Jobs training fund slammed
TORONTO—Unless the federal Conservatives make substantial changes to the Canada Job Grant, the jobs training fund is doomed to failure, provincial leaders said yesterday.
Ottawa has to be open to changing the program because a “one-size-fits-all” approach to helping more people find jobs isn’t going to work, said B.C. Premier Christy Clark and New Brunswick Premier David Alward.
“That is clear.”
All 33 stakeholders at the meeting in Toronto said changes were needed to the program and only three said they were prepared to support the program, Clark noted.
Small businesses also have concerns.
“The closer the organization was to actually delivering training on the ground in communities, the more concerned they were about the impact it was going to have,” Clark said.
“And that really, I think, speaks to the concern that a big, one-size-fits-all solution is just simply not going to work on the ground where training is actually delivered and where workers get what they need to go into the real workforce,” she stressed.
There’s a lot riding on getting the program right, Alward said.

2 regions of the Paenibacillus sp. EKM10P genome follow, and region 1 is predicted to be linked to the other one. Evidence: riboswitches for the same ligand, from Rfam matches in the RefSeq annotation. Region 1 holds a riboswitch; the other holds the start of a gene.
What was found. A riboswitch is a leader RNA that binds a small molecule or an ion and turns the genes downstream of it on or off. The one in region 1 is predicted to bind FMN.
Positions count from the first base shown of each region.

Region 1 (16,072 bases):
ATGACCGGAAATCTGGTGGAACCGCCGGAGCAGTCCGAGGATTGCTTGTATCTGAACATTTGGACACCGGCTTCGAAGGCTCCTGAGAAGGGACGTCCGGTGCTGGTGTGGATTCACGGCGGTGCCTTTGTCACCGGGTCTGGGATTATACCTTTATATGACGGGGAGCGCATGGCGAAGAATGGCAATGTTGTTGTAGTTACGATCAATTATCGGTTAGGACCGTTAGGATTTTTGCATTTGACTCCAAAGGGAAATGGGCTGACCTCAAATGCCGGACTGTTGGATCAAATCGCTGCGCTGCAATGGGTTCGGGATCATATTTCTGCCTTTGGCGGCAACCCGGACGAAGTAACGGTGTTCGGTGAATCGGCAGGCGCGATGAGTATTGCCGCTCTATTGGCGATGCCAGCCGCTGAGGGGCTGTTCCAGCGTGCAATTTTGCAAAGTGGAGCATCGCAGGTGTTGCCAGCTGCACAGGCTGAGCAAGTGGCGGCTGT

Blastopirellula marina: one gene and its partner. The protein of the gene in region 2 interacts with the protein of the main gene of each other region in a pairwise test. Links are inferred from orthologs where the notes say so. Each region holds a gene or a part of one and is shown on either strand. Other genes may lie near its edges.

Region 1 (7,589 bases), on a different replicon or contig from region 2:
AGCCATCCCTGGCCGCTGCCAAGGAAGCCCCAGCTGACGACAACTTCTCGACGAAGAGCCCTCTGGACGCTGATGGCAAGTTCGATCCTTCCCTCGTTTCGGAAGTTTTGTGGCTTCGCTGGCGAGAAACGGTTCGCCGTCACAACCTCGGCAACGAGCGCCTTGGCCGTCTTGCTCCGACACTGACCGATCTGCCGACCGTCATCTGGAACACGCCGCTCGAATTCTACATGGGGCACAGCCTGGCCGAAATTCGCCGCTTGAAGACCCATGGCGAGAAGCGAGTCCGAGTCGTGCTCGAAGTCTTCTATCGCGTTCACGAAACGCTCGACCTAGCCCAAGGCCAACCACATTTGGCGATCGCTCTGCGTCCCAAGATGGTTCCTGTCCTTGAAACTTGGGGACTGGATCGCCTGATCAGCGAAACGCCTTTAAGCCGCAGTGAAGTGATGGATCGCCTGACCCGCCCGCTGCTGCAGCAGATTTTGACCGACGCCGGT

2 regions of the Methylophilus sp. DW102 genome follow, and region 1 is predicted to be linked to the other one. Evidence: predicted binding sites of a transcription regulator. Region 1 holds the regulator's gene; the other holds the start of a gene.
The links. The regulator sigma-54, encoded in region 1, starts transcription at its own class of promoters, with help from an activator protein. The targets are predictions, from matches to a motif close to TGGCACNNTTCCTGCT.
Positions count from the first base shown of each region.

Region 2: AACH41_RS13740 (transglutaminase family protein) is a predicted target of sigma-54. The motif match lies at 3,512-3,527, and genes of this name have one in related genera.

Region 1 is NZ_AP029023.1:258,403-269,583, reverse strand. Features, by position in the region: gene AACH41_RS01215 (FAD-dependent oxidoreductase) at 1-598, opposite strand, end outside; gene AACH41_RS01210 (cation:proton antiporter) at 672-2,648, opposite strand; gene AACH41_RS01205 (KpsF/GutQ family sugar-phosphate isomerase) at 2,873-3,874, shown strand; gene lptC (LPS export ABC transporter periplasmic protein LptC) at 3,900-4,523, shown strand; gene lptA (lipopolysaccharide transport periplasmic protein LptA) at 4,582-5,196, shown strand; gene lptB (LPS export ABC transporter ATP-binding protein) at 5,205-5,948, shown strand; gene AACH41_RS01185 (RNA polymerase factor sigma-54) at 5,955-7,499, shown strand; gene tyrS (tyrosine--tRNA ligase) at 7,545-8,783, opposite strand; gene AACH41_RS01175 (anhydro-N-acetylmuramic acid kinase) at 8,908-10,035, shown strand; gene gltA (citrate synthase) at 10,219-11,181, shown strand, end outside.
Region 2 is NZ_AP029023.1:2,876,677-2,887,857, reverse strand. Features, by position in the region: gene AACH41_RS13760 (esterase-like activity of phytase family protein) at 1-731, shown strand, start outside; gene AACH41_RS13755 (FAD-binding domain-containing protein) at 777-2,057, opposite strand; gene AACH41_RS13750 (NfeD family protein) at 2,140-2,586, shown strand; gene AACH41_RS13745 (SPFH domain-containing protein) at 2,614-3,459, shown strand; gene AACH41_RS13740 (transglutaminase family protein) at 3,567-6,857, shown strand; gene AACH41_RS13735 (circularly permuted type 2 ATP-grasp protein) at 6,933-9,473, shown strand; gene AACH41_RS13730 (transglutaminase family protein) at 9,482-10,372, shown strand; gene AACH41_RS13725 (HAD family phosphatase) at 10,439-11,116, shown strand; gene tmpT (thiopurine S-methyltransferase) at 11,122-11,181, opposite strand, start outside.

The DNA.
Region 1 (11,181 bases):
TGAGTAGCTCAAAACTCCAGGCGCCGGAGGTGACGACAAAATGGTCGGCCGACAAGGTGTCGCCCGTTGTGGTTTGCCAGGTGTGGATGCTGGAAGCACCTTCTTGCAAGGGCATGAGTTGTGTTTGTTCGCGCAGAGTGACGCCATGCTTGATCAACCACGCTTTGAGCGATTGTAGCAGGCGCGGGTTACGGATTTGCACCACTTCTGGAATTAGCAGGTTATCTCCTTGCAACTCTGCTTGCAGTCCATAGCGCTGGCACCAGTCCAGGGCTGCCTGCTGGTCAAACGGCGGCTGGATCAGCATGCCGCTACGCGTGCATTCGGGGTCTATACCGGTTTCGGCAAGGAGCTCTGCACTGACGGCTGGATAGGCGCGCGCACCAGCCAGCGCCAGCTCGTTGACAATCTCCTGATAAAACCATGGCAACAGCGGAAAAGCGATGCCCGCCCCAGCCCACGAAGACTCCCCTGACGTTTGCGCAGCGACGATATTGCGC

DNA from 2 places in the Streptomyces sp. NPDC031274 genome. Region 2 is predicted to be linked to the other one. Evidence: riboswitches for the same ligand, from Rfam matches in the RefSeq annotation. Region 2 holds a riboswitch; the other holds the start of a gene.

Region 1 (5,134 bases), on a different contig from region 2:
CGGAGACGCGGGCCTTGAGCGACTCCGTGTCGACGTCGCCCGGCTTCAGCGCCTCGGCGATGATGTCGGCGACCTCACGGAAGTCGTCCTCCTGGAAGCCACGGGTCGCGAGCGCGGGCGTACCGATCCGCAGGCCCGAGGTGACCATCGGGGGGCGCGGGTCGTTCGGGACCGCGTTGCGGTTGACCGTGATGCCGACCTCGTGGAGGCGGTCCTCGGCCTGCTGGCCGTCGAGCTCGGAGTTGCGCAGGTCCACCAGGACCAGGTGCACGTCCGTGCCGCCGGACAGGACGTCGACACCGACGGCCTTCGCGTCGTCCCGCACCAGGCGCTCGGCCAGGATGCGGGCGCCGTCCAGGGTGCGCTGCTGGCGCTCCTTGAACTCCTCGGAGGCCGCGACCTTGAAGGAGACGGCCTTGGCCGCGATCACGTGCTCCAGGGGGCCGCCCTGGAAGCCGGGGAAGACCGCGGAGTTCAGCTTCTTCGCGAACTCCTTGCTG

“Ultimately it means that people will not be working,” he remarked. “Ultimately it means that businesses will not be successful.
“And ultimately it means governments—at all levels—will not have the revenues that they need to provide the services that people need.”
The federal Conservatives want to divert some of the money they give to the provinces and territories to the new Canada Job Grant, which would provide a grant of $15,000 per worker.
The provinces and territories, as well as the employers, each would kick in $5,000.
But the provinces and territories worry that it won’t give them enough flexibility to direct the money where it’s needed most and could jeopardize existing provincially-run programs that help disadvantaged groups.
They say they’d have to come up with more than $600 million to maintain their current programs, as well as match the cost of the Canada Job Grant.
Employment and Social Development minister Jason Kenney is expected to meet with provincial and territorial leaders this fall to talk about the program.